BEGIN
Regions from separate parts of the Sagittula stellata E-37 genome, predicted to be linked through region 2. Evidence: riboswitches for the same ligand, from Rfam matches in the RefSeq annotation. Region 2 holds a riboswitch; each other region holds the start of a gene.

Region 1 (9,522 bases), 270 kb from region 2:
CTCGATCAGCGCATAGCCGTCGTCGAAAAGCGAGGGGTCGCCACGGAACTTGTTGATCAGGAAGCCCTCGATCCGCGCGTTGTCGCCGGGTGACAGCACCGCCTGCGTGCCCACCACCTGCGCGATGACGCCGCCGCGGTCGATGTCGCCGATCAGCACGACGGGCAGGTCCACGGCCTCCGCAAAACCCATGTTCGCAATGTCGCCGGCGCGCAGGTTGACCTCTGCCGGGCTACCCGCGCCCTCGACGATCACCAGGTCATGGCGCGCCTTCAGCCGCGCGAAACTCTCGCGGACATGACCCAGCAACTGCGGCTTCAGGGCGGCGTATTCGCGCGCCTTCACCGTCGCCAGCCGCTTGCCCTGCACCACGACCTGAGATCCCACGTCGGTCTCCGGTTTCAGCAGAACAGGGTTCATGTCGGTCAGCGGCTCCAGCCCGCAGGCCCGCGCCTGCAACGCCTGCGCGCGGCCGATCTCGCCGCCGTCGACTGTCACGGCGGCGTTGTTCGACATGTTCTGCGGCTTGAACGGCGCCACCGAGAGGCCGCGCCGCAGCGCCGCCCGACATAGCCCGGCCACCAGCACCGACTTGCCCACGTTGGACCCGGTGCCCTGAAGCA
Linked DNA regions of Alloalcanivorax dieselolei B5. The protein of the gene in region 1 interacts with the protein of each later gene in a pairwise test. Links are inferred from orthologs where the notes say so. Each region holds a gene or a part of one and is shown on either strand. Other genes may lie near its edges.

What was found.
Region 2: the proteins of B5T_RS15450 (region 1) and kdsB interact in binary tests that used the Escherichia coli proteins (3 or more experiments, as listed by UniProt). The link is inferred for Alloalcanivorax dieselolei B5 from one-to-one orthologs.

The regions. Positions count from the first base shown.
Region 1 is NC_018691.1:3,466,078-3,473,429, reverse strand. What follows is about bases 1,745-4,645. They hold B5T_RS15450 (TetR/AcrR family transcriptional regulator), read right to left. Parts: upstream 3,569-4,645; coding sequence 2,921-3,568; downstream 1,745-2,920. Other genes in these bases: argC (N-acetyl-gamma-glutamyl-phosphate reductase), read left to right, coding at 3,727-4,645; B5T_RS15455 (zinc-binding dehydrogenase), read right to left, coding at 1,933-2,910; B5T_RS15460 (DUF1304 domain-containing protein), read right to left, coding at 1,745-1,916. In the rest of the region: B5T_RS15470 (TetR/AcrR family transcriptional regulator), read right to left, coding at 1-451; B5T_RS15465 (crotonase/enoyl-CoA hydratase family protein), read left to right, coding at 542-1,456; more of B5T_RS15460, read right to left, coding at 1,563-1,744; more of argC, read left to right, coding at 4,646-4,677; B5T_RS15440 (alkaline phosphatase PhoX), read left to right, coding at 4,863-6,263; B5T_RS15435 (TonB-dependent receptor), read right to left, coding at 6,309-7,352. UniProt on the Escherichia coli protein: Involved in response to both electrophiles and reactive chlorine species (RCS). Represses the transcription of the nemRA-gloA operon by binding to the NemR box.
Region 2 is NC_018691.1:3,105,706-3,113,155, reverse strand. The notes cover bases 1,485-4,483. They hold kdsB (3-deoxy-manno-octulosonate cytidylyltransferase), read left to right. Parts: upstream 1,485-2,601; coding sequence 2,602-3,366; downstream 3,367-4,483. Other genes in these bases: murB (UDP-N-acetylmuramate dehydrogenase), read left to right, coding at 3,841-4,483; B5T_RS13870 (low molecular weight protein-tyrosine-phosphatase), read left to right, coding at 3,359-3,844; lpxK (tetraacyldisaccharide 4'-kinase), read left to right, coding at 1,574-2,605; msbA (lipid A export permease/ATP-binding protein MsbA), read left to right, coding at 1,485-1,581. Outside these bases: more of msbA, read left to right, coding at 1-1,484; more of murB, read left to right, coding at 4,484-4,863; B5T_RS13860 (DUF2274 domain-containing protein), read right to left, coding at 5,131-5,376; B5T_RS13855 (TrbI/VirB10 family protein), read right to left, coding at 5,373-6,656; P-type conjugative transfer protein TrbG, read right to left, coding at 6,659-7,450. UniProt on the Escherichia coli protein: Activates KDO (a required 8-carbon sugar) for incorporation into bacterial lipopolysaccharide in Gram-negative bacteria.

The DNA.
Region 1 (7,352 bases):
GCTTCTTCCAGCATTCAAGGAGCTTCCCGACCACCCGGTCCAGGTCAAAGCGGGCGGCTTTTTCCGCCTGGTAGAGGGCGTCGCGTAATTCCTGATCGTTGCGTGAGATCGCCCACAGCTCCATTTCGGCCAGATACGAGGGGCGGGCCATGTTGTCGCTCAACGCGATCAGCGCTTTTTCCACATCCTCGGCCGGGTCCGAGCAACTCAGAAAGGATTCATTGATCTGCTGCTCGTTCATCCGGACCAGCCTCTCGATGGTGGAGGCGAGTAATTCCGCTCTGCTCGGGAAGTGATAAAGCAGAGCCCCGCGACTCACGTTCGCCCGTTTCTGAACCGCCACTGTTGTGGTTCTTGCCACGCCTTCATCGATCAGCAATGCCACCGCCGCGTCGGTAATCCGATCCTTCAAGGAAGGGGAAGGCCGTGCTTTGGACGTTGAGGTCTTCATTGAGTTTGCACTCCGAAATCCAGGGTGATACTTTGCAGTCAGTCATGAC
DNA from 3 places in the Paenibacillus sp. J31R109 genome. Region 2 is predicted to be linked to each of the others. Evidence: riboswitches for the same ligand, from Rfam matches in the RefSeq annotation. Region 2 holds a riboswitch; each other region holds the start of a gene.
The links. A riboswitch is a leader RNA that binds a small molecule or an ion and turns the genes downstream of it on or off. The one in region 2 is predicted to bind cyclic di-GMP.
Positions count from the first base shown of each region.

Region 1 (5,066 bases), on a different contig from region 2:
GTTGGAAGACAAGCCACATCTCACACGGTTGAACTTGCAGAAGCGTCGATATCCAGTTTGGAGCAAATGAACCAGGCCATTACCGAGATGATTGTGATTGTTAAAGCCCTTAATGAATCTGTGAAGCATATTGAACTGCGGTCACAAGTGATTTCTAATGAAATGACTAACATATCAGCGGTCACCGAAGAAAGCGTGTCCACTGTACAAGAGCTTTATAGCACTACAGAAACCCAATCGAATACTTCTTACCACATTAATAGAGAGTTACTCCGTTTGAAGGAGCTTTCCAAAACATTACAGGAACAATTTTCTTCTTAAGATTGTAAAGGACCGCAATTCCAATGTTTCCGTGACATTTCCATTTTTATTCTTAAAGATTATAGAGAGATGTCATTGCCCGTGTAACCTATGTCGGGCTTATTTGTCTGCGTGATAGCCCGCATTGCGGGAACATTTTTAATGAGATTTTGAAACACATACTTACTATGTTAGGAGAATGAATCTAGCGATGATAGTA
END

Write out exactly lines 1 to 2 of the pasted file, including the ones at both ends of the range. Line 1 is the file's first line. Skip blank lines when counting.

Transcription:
Regions from separate parts of the Sagittula stellata E-37 genome, predicted to be linked through region 2. Evidence: riboswitches for the same ligand, from Rfam matches in the RefSeq annotation. Region 2 holds a riboswitch; each other region holds the start of a gene.

Region 1 (9,522 bases), 270 kb from region 2: